“The kids keep telling me I should try this new ‘Method Acting’ but I’m too old, I’m too tired, and I’m too talented to care.” –Spencer Tracy
Spencer Bonaventure Tracy was born in Milwaukee, Wisconsin, on April 5, 1900. As a child, Tracy was considered difficult and overactive, with sporadic school attendance. His mother came from a wealthy Presbyterian family, while his father was Irish Catholic and worked as a truck salesman. Tracy also had a brother named Carroll, who was four years older.
Tracy was raised Catholic and educated by Dominican nuns. He conceded to learning because he wanted to be able to read movie subtitles and movies fascinated him immensely. Tracy would view certain films frequently so that he could reenact scenes with his friends.
Over the years, Tracy attended several schools in the Milwaukee area, which included Trowbridge Elementary School, among several others. As a teenager, Tracy attended various Jesuit academies and his grades improved. He later attended Marquette Academy, where he met future actor Pat O’Brien. The two started attending plays together, causing Tracy to develop an interest in theater.
Tracy enlisted in the Navy when he turned 18 and was stationed at Naval Station Great Lakes. He was still a student when World War I ended and was discharged when he achieved the rank of seaman second class.
After service, Tracy returned to high school to finish his degree. In 1921, Tracy enrolled at Ripon College intending to study medicine.
At Ripon, Tracy was active in various school organizations and served as president of his hall. He was part of Theta Alpha Phi (theater), Alpha Phi Omega, Eastern Debate Team, Phi Kappa Delta (Debate Honor Society), and the All-College Prom Committee. Moreover, he was voted cleverest and most talented, while also tied with a peer for most popular.
Tracy made his stage debut as the male lead in The Truth and was well received in the role. He organized an acting company with his friends, called “The Campus Players” and went on tour. Tracy also performed in The Valiant (1921) as the prisoner; The Great Divide (1921) as Phillip; and in Sintram of Skaserack (1922) as Sintram. While touring with the debate team, Tracy auditioned for the American Academy of Dramatic Arts in New York City (AADA), for which he was offered a scholarship after performing a scene from one of his previous roles.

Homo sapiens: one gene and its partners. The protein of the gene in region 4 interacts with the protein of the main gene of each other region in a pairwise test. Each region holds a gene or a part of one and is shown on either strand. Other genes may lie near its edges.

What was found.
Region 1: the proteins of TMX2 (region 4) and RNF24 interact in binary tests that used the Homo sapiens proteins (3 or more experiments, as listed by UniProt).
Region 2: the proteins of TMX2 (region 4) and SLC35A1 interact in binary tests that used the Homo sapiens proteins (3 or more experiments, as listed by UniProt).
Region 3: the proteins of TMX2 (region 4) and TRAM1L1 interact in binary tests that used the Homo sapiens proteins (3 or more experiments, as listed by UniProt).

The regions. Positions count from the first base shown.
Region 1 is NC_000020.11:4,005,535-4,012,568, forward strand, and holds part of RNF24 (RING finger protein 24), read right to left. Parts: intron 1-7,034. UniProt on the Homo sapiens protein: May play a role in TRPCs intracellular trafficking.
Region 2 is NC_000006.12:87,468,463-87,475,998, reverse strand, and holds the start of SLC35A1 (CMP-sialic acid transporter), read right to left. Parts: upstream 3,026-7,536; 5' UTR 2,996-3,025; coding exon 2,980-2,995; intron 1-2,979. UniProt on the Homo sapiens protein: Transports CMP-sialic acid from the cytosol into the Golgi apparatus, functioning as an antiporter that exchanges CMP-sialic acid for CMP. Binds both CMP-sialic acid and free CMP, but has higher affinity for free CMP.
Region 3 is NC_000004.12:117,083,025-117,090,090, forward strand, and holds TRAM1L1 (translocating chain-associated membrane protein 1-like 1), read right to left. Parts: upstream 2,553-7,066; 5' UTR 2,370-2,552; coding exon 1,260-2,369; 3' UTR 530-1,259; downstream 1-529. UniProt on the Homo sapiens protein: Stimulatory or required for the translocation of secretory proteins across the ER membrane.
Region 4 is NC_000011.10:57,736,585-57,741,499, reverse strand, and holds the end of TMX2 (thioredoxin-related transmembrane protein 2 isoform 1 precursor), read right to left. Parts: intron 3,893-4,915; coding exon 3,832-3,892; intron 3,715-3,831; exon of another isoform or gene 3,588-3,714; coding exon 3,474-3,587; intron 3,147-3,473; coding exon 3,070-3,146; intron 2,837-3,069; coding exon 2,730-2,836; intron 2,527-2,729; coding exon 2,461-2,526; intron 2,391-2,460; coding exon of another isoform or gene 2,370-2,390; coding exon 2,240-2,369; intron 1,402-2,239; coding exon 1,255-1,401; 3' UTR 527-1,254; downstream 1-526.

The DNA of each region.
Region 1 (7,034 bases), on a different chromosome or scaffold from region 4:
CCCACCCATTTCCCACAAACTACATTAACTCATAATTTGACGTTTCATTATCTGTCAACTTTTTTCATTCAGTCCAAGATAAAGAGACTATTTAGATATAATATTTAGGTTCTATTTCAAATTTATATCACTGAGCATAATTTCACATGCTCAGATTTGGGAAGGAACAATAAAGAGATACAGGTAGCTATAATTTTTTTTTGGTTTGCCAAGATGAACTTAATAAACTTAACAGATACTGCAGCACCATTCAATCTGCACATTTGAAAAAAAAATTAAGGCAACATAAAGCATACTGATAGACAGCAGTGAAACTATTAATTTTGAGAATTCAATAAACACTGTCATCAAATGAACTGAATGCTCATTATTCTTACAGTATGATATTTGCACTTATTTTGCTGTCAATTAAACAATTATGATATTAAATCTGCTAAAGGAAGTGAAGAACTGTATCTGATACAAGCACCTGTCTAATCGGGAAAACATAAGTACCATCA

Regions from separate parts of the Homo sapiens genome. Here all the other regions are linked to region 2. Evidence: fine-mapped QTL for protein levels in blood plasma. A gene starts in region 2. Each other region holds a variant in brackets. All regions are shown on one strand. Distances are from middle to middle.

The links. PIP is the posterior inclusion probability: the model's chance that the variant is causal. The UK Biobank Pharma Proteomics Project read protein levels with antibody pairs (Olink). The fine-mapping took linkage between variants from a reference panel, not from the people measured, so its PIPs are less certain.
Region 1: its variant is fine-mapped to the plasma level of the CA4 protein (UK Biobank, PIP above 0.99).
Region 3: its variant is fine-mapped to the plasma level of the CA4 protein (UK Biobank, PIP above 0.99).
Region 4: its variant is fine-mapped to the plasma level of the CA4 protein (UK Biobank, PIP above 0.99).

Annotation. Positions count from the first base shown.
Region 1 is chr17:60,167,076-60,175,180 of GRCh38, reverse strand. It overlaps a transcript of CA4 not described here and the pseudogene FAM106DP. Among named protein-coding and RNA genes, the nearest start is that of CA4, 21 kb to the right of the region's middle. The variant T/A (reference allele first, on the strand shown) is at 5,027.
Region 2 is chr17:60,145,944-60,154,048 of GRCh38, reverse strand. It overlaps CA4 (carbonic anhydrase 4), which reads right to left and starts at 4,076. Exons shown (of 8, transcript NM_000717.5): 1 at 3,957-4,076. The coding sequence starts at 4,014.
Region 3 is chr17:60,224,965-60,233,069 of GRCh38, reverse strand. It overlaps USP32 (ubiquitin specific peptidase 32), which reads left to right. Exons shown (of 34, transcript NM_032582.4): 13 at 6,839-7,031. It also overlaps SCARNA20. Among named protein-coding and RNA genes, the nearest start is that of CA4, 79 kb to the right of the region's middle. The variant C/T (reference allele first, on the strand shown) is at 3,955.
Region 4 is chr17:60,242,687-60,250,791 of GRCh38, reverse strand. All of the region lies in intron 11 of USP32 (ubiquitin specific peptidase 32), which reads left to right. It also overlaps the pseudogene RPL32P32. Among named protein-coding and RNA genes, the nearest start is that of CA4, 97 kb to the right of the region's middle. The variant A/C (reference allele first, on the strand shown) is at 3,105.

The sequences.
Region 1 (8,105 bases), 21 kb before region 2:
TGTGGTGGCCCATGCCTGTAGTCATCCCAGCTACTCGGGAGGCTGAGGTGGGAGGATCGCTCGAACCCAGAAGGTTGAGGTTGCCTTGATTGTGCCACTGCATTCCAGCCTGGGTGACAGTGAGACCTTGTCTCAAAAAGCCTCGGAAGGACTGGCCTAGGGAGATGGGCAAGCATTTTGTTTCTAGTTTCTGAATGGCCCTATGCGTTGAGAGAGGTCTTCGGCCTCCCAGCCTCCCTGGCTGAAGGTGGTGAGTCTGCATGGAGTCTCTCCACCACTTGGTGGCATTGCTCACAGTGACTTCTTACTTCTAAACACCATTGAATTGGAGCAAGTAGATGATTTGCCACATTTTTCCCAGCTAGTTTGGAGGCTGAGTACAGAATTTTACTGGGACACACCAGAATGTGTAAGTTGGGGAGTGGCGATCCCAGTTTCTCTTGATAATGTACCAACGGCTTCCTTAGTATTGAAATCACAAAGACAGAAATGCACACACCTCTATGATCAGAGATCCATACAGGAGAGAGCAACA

Tracy began classes at AADA in 1922, and made his New York debut in The Wedding Guests. Three months later, he made his Broadway debut in R.U.R. and graduated from AADA in 1923.
In the following years, Tracy struggled as part of different stock companies. His career eventually took a positive turn when he partnered with actress Selena Royle. In 1926, Tracy was cast in the George M. Cohan play Yellow. Cohan lauded Tracy’s acting skills and wrote a part just for Tracy in his hit play The Baby Cyclone.
When the stock market crashed, Tracy considered abandoning the theater in pursuit of a job with more stability in Milwaukee, as many plays were closing. However, Tracy was offered a dramatic role in The Last Mile, which proved to be a hit. At the same time, actors from Broadway were being scouted for Vitaphone shorts. Tracy was scouted by director John Ford, who saw The Last Mile. Though Tracy was content with working on stage, he was married at this point and had a son who was deaf and recovering from polio. His financial woes led him to sign with Fox and ultimately make the move to California.
At Fox, Tracy was typecast in comedies and appeared in mostly unpopular films. Though Tracy received some attention for his role in The Power and the Glory (1933), his next few films were unremarkable to critics. He began to struggle with alcoholism and his contract with Fox was terminated by mutual consent. His 25 films for Fox mostly lost money at the box office.
Nonetheless, MGM’s Irving Thalberg expressed interest in Tracy. His first film under the new contract was the rapidly-produced The Murder Man (1935). Thalberg began to strategically feature Tracy with MGM’s key actresses to build up his name, though Tracy did not receive top billing for these.